According to local residents, another giant is said to live in these woods. For centuries people have reported encounters with the Sasquatcha species of hairy bipedal man-apes said to inhabit the deepest recesses of this pristine wilderness. Driven by his own childhood obsession with the creatures, John Zada decides to seek out the diverse inhabitants of this rugged and far-flung coast, where nearly everyone has a story to tell, from a scientist who dedicated his life to researching the Sasquatch, to members of the area’s First Nations, to a former grizzly bear hunter-turned-nature tour guide. With each tale, Zada discovers that his search for the Sasquatch is a quest for something infinitely more complex, cutting across questions of human perception, scientific inquiry, indigenous traditions, the environment, and the power and desire of the human imagination to believe inor rejectsomething largely unseen.
Teeming with gorgeous nature writing and a driving narrative that takes us through the forests and into the valleys of a remote and seldom visited region, In the Valleys of the Noble Beyond sheds light on what our decades-long pursuit of the Sasquatch can tell us about ourselves and invites us to welcome wonder for the unknown back into our lives.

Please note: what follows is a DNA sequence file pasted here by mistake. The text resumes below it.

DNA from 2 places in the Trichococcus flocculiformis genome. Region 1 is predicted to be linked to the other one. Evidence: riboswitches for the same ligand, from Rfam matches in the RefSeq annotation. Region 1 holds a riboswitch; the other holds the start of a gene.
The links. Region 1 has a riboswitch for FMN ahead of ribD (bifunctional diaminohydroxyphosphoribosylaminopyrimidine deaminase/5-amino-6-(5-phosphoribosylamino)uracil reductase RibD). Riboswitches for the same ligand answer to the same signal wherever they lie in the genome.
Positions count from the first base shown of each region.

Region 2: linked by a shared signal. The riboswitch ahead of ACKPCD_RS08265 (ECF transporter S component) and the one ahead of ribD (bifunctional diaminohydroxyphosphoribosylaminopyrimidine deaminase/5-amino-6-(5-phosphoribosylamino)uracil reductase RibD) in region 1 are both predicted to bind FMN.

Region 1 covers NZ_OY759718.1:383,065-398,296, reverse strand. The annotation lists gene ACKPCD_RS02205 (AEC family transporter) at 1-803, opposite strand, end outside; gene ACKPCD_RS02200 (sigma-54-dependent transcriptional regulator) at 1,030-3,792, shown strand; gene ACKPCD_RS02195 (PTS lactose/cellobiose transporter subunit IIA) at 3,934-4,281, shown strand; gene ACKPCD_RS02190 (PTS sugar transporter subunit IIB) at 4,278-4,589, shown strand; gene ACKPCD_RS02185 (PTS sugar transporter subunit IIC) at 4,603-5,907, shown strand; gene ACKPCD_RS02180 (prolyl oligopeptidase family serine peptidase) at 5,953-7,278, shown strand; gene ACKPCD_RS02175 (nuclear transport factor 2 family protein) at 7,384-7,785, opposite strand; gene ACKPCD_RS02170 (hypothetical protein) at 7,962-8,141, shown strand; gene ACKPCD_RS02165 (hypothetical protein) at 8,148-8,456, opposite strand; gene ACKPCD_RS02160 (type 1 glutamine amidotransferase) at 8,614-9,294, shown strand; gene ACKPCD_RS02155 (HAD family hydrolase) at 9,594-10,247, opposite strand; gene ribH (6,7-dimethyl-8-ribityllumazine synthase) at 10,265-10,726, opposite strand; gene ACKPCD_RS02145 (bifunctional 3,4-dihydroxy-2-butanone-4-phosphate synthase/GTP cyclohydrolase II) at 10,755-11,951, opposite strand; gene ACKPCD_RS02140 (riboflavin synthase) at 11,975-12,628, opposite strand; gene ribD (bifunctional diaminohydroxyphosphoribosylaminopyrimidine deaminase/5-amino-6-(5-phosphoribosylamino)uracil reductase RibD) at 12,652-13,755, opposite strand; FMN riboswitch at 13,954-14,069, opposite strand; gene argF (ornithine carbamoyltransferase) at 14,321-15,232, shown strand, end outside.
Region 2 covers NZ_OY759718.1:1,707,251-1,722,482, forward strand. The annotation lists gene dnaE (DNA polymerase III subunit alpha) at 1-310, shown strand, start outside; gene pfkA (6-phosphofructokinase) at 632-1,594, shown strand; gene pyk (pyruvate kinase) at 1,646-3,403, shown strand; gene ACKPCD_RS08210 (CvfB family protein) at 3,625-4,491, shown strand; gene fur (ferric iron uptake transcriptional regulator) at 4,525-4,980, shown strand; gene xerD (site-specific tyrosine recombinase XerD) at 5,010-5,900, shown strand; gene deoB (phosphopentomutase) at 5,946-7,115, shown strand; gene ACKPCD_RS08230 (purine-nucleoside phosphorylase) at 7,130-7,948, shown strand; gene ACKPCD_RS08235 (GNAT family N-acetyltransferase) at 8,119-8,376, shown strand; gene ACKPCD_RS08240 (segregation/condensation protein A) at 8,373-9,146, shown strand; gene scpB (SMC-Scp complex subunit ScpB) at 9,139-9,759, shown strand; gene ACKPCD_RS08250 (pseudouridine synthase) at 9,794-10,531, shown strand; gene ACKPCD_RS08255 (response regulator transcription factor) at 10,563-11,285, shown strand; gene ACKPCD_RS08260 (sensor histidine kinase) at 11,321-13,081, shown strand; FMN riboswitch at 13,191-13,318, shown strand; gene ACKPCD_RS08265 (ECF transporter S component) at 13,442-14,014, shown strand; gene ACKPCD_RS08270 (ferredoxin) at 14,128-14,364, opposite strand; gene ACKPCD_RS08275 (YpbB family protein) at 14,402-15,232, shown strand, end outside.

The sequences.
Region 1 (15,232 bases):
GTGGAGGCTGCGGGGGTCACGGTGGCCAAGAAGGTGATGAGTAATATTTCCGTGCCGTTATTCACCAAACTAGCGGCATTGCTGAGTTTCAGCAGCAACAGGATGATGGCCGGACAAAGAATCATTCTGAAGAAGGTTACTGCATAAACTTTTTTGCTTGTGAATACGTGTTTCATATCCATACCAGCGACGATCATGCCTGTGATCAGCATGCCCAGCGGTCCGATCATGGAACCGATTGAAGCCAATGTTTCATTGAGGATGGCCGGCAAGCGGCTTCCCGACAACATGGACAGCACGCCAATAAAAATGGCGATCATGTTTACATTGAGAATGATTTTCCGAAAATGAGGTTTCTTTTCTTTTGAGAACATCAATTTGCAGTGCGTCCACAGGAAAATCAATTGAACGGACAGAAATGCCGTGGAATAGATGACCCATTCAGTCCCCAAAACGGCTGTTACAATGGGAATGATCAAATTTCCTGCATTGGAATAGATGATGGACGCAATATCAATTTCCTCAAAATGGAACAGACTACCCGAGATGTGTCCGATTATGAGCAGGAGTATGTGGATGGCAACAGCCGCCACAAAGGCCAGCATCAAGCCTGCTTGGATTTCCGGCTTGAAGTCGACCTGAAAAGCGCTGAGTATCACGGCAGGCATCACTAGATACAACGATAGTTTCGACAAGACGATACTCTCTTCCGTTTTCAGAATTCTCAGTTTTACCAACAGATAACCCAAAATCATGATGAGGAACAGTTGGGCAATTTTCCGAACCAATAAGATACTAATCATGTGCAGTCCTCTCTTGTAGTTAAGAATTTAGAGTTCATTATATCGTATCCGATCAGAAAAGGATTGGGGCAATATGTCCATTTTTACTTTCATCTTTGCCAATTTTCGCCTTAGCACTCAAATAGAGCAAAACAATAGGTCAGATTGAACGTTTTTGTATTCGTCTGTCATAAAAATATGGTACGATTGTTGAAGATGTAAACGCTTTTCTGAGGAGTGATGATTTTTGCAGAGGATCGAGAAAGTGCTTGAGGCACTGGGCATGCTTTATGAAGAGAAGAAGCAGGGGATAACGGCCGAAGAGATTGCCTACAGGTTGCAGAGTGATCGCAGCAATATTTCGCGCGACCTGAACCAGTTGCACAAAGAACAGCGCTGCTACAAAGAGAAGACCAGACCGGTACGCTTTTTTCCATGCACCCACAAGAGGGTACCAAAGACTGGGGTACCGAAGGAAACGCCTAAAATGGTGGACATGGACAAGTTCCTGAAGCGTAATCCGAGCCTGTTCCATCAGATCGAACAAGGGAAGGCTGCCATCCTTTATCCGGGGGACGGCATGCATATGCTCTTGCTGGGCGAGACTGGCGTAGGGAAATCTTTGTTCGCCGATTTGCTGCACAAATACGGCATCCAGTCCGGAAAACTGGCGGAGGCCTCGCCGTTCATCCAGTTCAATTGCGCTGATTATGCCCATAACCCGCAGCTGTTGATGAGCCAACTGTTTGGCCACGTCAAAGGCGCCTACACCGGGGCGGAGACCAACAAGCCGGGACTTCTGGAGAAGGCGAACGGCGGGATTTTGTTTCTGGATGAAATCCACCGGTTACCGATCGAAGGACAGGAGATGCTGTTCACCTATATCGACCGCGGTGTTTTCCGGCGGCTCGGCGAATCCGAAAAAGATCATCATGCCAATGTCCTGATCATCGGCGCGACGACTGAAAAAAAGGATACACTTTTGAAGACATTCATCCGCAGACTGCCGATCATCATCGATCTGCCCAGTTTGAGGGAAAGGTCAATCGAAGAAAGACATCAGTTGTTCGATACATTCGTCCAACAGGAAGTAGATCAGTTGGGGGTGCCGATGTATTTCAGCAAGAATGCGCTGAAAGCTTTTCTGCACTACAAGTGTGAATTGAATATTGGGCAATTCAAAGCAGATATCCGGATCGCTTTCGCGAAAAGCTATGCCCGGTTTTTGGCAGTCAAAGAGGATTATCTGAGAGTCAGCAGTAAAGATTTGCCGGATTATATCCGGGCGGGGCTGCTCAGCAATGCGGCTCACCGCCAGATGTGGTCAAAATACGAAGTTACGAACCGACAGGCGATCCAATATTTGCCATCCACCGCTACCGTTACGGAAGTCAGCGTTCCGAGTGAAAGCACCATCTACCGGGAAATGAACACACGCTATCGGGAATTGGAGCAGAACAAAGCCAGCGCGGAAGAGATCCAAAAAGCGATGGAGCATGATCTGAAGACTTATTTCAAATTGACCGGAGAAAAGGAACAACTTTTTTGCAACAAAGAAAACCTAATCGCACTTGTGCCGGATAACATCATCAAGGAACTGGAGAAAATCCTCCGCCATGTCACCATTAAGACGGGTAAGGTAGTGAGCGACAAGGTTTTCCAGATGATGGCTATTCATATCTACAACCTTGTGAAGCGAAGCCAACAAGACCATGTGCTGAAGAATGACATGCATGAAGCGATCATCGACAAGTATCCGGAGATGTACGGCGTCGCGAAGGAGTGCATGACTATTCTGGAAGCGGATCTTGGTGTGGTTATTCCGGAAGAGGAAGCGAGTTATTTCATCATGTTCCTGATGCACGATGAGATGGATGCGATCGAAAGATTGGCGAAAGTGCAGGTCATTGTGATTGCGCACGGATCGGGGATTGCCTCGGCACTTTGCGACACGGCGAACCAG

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About the Author
Read an Excerpt
As a child I was obsessed by stories about Bigfoot. I grew up in the 1970s and early 80s, a time when Sasquatch had become a pop-culture icon after a string of movies and television shows exploited the public’s apparent fascination with the creature. I became literate by reading some of the first books published on the subject. For years, the creatures, which I came to believe in wholeheartedly, even appeared to me in my dreams at night. They were otherworldly, existing far beyond the pale, yet fitting perfectly into the fabric of my mental universe.
I mostly grew out of this obsession, but part of it remained with me. Now, through no will or decision of my own, my old interest was rediscoveredlike an amnesiac’s memory found. But unlike before, the faded old yarns printed in dusty library books were turning into real life experiences shared trustingly with mea writer and journalistby the people who lived and breathed them. I felt compelled to investigate and make sense of this mystery, which, to me, languished in inexplicability for far too long. Maybe I could discover something that others hadn’t.